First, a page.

One day in March 1987, a barge from Islip, Long Island was evicted from Morehead City, North Carolina, after trying to unload the mountains of trash on its decks. More than five months from the time it began its trip, the unwelcome barge, and it's 3, 186 tons of commercial garbage, became the cornerstone of an astonishing news investigation that revealed a country unable to cope with its mounting garbage crisis. Newsday reporters were the first to locate the barge, the Mobro 4000 as it drifted aimlessly off the shore of Long Island. They were also first to explore and explain the problems and issues that barge had come to symbolize. The results of their investigation are presented in this book. Winner of the Worth Bingham Award, the Page One Award for Crusading Journalism, and the New York State Associated Press Award for In-Depth Reporting, Rush to Burn explains the reasons why we, as a throw-away society, are suffocating in our own trash. It also explains why communities, in desperation, are turning to incineration, the riskiest form of garbage disposal yet developed.Instead, governments are becoming the plant owners but are leasing them to private firms that operate them. ... Mutual Life Insurance Co., Ford Motor Credit Corp., General Electric Credit Corp., and others who see incinerators offering huge, long-term potential for capital investment. ... to Herbert Magid, senior investment officer in Boston-based Hancocka#39;s Bond and Corporate Finance Department.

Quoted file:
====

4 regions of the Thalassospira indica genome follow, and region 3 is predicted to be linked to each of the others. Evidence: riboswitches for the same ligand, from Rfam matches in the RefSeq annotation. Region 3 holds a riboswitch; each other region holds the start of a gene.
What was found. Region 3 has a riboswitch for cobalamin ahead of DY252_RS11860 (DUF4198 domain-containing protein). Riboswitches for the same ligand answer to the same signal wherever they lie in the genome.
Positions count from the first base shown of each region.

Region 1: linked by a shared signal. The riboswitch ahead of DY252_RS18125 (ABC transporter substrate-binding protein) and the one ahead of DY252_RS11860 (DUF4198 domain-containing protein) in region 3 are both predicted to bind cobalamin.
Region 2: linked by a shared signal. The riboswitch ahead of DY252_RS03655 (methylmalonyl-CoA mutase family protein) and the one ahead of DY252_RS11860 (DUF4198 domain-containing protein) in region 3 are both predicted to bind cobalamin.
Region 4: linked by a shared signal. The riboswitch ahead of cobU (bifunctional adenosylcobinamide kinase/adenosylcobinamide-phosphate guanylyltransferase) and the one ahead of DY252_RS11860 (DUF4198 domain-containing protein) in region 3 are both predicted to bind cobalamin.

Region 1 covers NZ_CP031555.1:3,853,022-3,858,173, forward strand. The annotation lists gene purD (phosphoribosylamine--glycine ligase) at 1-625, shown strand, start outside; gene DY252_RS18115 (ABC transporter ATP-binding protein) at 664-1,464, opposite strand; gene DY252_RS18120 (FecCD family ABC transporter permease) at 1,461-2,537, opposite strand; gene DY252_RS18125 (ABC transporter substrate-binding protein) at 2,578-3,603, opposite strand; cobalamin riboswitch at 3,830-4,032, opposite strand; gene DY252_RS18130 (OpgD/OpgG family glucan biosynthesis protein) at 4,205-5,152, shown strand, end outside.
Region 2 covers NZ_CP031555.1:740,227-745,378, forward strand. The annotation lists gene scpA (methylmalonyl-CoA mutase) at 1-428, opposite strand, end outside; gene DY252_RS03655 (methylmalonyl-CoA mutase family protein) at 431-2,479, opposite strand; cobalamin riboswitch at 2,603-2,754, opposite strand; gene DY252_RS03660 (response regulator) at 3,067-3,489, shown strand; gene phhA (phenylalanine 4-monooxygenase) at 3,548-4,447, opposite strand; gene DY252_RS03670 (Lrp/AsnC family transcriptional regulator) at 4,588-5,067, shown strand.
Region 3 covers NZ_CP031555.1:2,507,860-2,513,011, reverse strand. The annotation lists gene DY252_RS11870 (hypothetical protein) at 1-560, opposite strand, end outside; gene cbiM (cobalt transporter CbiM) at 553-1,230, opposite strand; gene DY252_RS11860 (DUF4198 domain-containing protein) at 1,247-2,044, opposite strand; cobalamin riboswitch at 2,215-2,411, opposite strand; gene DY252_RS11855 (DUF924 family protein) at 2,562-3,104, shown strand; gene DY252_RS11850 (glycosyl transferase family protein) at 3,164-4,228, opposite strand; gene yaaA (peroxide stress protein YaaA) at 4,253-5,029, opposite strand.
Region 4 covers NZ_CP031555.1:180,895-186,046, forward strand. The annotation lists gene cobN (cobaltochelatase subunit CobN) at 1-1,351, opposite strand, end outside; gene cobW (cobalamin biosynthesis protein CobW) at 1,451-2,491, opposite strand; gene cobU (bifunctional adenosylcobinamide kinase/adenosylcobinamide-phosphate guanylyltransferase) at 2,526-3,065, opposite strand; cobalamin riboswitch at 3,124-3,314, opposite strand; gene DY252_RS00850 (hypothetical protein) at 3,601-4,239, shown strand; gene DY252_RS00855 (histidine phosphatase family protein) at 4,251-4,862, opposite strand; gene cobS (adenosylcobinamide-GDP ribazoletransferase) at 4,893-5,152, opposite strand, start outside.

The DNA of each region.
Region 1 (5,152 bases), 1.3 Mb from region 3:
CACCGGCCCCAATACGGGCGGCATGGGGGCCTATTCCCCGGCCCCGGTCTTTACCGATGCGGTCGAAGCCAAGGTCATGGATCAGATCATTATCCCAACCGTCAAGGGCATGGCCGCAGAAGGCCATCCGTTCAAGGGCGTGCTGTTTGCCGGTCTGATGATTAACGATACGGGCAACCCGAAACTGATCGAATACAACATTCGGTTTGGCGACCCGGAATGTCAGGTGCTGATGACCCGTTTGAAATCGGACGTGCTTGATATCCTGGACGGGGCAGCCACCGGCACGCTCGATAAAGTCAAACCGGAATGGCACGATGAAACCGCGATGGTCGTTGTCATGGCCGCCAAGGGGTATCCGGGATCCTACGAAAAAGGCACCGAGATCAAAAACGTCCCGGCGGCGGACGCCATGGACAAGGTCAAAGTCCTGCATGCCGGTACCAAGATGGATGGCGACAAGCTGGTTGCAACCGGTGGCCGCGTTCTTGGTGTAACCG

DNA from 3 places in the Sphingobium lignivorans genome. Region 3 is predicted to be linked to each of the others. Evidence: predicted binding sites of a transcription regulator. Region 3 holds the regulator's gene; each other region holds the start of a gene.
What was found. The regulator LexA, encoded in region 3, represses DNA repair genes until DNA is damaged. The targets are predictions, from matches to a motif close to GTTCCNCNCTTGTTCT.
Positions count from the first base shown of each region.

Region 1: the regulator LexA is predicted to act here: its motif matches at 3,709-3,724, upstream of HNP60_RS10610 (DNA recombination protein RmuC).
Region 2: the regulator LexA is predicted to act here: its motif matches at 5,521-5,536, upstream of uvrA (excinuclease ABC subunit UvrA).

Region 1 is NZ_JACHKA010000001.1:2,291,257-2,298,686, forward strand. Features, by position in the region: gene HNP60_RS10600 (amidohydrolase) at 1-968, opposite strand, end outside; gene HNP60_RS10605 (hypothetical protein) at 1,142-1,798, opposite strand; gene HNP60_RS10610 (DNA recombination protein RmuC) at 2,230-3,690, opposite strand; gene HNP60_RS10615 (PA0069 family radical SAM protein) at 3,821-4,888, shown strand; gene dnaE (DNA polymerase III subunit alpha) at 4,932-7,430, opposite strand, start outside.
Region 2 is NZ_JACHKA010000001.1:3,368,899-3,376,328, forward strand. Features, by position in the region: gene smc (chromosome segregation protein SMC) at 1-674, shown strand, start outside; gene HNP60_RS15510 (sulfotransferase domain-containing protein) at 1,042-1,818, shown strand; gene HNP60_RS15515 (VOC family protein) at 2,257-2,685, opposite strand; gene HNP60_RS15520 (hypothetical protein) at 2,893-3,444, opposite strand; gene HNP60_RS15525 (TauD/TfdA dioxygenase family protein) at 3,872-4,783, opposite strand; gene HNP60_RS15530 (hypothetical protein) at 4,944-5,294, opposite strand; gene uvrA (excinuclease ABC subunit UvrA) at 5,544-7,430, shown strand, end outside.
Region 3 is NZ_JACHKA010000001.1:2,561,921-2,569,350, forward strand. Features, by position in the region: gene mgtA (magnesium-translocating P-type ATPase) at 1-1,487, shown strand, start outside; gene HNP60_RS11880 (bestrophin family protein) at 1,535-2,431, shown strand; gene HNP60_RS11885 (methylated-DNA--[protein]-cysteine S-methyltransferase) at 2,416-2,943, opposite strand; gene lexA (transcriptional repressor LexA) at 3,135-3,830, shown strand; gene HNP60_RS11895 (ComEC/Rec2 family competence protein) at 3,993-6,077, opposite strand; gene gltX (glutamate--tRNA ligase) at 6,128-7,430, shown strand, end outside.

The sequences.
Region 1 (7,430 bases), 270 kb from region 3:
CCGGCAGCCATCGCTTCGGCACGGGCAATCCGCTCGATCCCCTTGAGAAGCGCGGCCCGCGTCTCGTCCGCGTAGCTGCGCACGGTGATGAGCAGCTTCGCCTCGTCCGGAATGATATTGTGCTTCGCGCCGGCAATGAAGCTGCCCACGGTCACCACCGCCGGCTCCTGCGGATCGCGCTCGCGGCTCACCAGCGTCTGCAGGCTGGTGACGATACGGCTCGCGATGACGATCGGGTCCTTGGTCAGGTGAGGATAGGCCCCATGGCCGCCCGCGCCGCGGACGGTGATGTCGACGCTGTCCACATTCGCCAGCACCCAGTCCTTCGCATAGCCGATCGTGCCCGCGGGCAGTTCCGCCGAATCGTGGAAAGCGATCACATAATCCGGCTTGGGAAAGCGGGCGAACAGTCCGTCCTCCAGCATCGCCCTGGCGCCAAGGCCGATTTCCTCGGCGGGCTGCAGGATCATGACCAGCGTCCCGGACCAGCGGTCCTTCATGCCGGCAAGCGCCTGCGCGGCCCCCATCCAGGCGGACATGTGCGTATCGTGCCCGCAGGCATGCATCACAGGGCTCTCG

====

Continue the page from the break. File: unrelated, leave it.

|Title||:||Rush to Burn|
|Publisher||:||Island Press - 1989-07-01|